Having difficulty navigating through all of Purdue’s Health services and not being able to take full advantage of what the campus is able to provide is what initially inspired us to create Purdue Health Hub. We felt that having quick access to all the resources could help during emergency situations and alleviate anxiety in the future related to mental and physical health during this pandemic.

What it does

A centralized health-information center is needed now more than ever. The on-going spread of COVID-19 has taken its toll on the physical and mental health of millions worldwide. According to the CDC, anxiety disorder symptoms were reported 3 times more than in 2019. Depressive disorder symptoms were reported 4 times more than in 2019. Here at Purdue, we all realize that we must do our part in Protecting Purdue. How can we do this more efficiently?

Purdue Health Hub realizes the value that Purdue’s health services (PUSH, CAPS, CARE) offer to students. That is why we want to make it even EASIER for Purdue students to access these resources! Within the Android App, students can learn more about the free services offered to them as students. Simply typing in a keyword related to the medical issue they are having will take them to a new page detailing the resources or steps they need to take next. Separate tabs related to PUSH, CAPS, and CARE can also give students summarized information about provided services, their hours, and location. A separate tab on the home screen of the app helps Students understand when and how to get the Flu shot and how to show their proof of vaccination. Furthermore, they can answer a short personalized COVID-19 quiz to understand whether they should get tested, seek immediate medical assistance, or be on the lookout for COVID Symptoms. Together, with the help of Purdue Health Hub, we can Protect Purdue!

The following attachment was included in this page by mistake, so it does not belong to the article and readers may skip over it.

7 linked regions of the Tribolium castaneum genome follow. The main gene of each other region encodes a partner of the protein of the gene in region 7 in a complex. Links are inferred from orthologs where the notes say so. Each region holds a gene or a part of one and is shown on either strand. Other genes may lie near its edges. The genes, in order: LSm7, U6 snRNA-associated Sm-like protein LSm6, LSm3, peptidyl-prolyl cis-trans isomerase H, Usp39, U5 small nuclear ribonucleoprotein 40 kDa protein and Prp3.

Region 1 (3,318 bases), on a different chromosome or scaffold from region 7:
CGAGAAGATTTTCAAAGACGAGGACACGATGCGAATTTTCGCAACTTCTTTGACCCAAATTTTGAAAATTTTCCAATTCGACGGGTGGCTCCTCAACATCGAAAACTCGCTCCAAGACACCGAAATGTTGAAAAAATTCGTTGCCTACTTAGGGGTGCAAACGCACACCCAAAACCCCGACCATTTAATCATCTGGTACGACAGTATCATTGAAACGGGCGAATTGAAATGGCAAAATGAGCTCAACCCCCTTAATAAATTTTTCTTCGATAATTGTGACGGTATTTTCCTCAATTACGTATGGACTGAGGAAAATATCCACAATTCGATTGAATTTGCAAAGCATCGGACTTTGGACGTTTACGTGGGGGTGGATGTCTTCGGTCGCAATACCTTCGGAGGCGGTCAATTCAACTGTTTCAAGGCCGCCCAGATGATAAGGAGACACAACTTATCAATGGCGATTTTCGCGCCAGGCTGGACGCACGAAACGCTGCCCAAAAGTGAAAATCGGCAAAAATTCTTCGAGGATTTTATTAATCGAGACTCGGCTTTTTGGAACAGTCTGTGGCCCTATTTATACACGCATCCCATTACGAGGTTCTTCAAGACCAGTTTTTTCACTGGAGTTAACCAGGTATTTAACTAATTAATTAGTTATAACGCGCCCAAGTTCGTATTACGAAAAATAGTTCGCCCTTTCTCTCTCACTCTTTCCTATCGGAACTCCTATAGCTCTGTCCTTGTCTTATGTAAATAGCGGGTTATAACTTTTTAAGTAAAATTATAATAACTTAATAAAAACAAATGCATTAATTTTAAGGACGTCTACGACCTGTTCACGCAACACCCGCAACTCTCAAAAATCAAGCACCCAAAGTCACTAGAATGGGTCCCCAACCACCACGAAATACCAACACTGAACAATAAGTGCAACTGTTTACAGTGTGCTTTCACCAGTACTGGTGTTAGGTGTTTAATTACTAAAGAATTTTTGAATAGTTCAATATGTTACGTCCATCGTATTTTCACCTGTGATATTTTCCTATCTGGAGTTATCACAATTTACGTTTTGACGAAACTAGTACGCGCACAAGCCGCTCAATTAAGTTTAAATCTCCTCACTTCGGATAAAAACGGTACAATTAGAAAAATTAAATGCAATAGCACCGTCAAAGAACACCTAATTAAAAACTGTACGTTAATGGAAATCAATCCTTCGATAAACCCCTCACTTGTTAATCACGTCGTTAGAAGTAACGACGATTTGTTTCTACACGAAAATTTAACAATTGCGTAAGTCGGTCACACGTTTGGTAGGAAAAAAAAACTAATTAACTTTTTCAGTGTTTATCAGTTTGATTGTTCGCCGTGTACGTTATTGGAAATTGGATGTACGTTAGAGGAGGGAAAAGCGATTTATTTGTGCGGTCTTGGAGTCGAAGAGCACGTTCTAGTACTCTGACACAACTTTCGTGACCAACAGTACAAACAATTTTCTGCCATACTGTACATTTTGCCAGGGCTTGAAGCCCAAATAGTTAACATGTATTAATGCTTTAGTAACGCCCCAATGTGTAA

How we built it

We built Purdue Health Hub using Java, Android Studio, and File I/O for user inputted keywords.

Challenges we ran into

While coding this app, we faced a few challenges. The main challenge was learning how to work with Android Studio. None of us had any prior experience in working with Android Studio so we all learned together through various YouTube tutorials. Additionally, since we only had 24 hours we had to prioritize which ideas we wanted to implement in the app and how much time we wanted to spend for each task.

Accomplishments that we're proud of

Considering this was the entire team's first time using Android studio and participating in a hackathon, we are extremely proud of ourselves for being able to learn how to use Android studio, think of the project idea, and then implementing those ideas into our code.

What we learned

It’s safe to say that we’ve learned a lot from coding this app. First of all, we learned the value of jumping headfirst into something without prior experience. This was our first Hackathon and none of us had any experience with Android Studio. Despite our lack of prior experience, we learned so many new tools and coding skills along the way. Among these new skills include learning the basic layout/syntax of Android Studio and working with buttons. Second of all, we learned the importance of teamwork. We each had different strengths and weaknesses that affected how we coded the app and who coded what. In the end, we got the job done!

What's next for Purdue Health Hub

In the future we want to update the app so that users are able to make appointment for the various Purdue health services and call the listed phone numbers directly from the app. Additionally, we want to create a user specific login to store data for each user and make the app more personalized. Lastly, we would like to create a more in depth key word search bar so that users are able to type in a wider range of words related to their medical problem and be directed to the correct medical service they are in need of. We feel this could be very beneficial in times of emergencies when students may not have enough time to go through the entire Purdue website or are too anxious and may not think logically about the next steps that they should take in a medical emergency.

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